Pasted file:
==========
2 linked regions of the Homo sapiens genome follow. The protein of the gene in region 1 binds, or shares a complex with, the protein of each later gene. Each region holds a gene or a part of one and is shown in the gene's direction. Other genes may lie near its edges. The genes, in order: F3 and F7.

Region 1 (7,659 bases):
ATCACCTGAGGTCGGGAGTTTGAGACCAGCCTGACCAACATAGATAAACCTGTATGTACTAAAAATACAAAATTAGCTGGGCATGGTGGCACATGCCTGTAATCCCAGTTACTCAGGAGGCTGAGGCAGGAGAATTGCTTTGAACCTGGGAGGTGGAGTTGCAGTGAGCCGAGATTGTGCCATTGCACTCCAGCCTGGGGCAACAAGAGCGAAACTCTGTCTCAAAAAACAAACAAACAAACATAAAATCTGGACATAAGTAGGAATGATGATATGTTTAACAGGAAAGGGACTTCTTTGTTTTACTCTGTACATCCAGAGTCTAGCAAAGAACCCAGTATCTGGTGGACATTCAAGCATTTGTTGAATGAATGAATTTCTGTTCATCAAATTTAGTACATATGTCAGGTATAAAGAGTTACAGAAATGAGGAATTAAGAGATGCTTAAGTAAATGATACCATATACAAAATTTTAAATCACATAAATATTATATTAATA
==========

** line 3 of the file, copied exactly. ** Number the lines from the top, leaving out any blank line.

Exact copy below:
ATCACCTGAGGTCGGGAGTTTGAGACCAGCCTGACCAACATAGATAAACCTGTATGTACTAAAAATACAAAATTAGCTGGGCATGGTGGCACATGCCTGTAATCCCAGTTACTCAGGAGGCTGAGGCAGGAGAATTGCTTTGAACCTGGGAGGTGGAGTTGCAGTGAGCCGAGATTGTGCCATTGCACTCCAGCCTGGGGCAACAAGAGCGAAACTCTGTCTCAAAAAACAAACAAACAAACATAAAATCTGGACATAAGTAGGAATGATGATATGTTTAACAGGAAAGGGACTTCTTTGTTTTACTCTGTACATCCAGAGTCTAGCAAAGAACCCAGTATCTGGTGGACATTCAAGCATTTGTTGAATGAATGAATTTCTGTTCATCAAATTTAGTACATATGTCAGGTATAAAGAGTTACAGAAATGAGGAATTAAGAGATGCTTAAGTAAATGATACCATATACAAAATTTTAAATCACATAAATATTATATTAATA